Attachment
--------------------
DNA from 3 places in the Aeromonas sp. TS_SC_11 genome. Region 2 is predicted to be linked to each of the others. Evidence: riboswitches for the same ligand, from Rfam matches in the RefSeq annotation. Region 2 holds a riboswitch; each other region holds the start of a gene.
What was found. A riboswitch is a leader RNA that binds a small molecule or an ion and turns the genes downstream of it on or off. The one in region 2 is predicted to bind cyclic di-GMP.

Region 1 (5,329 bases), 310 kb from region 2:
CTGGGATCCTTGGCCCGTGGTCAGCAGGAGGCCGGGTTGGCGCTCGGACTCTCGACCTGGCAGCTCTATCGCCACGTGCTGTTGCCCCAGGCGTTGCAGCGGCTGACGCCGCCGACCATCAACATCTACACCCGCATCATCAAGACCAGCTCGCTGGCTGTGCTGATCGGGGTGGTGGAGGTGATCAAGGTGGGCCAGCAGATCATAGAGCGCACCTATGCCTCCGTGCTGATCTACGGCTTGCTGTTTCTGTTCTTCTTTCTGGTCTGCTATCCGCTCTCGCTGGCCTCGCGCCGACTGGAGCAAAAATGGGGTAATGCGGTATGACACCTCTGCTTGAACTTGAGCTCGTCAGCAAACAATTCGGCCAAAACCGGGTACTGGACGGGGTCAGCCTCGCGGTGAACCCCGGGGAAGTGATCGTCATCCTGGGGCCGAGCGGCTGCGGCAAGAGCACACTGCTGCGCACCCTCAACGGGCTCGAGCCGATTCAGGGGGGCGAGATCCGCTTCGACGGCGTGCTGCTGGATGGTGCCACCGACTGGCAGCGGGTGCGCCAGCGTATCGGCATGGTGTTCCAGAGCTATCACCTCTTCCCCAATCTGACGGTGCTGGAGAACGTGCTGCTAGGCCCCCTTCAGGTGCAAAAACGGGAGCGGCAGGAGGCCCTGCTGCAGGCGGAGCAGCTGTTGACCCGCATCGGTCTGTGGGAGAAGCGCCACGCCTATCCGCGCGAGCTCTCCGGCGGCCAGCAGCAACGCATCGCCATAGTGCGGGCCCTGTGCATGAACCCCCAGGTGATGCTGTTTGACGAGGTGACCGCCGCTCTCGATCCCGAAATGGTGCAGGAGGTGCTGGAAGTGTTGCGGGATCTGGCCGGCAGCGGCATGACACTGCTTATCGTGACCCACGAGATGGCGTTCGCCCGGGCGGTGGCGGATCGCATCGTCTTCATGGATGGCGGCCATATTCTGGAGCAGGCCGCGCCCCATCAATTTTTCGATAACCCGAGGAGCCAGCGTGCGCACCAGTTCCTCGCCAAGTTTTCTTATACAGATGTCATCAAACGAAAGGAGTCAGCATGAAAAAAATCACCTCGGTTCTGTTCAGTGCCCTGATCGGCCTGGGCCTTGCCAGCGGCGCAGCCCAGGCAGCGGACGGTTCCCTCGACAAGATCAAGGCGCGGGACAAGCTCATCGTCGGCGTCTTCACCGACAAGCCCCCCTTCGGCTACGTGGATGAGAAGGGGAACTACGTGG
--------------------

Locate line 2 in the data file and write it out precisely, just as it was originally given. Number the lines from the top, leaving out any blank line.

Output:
What was found. A riboswitch is a leader RNA that binds a small molecule or an ion and turns the genes downstream of it on or off. The one in region 2 is predicted to bind cyclic di-GMP.